Please note that each family member needs to be insured individually.
Children are not covered under the family health insurance plan. When you get insurance for your children, they get separate benefits. Basic children’s insurance covers:
- Access to pediatric services
- Basic healthcare and treatment in pediatric hospitals
- Choice of pediatric doctor, provided they are a member of the Swiss Society of Pediatrics
Now, this seems a very comprehensive coverage at first glance, but there is a lot that isn’t covered here. And for coverage of everything else, you will need Swiss private health insurance. You can either purchase Switzerland expatriate health insurance from your compulsory policy provider, or look for other insurance providers instead.
You will also find a lot of insurance companies bundling the basic insurance policy that is mandatory by law and Switzerland private health insurance as a single-policy product.
To decide which plan is right for you, consider factors like what kind of coverage you need, what kind of cost you are ready to pay, and the policy provider. While your needs might vary, you would want to consider the following points before purchasing any expat health insurance in Switzerland.
Factors to Consider Before You Buy Switzerland Expat Health Insurance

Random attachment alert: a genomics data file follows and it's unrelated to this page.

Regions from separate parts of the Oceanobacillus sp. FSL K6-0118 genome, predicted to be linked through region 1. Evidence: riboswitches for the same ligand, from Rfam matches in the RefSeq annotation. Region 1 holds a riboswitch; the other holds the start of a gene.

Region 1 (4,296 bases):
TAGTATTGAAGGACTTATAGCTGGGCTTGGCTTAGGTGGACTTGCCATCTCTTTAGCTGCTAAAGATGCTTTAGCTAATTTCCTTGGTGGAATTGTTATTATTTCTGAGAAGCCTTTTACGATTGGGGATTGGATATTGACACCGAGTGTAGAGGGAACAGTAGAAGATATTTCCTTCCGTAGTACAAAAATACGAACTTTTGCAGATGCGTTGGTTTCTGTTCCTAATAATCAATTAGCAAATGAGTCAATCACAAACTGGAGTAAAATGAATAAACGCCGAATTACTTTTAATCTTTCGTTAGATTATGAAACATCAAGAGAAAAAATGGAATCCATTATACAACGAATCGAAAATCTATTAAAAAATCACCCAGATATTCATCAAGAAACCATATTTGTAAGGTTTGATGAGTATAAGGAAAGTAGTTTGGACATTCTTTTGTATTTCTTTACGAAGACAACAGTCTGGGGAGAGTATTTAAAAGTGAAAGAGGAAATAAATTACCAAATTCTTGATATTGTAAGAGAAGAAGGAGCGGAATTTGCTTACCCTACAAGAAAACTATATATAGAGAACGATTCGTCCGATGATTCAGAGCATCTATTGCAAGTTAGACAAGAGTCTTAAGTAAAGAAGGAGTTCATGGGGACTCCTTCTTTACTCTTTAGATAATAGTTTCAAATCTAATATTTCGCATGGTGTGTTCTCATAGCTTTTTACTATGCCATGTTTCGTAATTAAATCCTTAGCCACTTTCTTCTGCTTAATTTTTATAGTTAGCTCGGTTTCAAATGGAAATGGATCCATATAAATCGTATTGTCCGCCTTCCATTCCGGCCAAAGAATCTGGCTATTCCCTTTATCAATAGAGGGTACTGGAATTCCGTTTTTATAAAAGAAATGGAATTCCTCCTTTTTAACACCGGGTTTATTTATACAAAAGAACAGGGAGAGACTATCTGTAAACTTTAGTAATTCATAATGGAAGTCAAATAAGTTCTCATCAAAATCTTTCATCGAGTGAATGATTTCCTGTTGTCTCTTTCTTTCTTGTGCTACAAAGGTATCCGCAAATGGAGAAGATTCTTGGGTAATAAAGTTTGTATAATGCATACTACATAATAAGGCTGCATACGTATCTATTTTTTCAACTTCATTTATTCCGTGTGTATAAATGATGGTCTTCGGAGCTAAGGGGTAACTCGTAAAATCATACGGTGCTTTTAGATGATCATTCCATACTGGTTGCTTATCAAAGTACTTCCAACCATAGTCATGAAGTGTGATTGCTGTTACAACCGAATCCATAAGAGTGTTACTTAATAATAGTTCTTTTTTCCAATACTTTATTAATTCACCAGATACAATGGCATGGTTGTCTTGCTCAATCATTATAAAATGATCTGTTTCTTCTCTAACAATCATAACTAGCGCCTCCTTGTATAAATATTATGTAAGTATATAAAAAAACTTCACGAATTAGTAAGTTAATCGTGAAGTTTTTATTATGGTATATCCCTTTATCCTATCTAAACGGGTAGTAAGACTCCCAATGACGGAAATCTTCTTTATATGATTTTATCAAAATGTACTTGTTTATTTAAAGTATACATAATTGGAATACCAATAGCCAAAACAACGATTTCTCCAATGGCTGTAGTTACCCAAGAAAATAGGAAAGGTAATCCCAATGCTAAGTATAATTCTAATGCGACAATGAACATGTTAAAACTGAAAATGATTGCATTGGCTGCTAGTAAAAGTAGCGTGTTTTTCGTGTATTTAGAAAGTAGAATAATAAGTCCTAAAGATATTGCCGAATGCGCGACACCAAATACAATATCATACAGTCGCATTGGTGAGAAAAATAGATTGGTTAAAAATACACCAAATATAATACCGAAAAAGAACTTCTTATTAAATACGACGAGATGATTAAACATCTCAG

Basic health insurance in Switzerland requires the policyholder to pay a certain contribution to the expenses. Children under 18 years of age are completely exempt from deductibles that need to be paid, but adults have an annual standard deductible. Also, the insurance charges an annual retention fee of about 10% up to a certain amount, with additional fees for children.
The higher the deductible you choose for your Switzerland expat health insurance, the lower your annual premium will be, and vice-versa.
Here, you need to analyze what you are more comfortable with: paying a lower premium with higher deductibles when the need arises, or paying a higher premium up front with lower deductibles during adverse medical conditions.
The Level of Coverage:
While each policy differs, some of the basic services covered in private expatriate health insurance include:
- Orthodontic treatment
- Glasses/contact lenses and other optical treatments not covered in the basic plan
- Choice of doctor during hospital treatment
- Semi-private or even private rooms/wards during inpatient treatment
With higher premiums, you can receive even more policy advantages and broader coverage.
Secure Yourself with Switzerland Expat Health Insurance
Switzerland expat health insurance might seem like an added burden on your wallet at first, but it is in fact a need that you cannot ignore. It ensures that you get comprehensive coverage in Switzerland, and the policy benefits follow you even outside Switzerland and the EU.
Healthcare might be Switzerland’s strong point. But if you want to make sure that you are able to make use of the stellar Swiss healthcare system—and even stay protected while you are out of Swiss borders—then Switzerland expatriate health insurance is a must-have.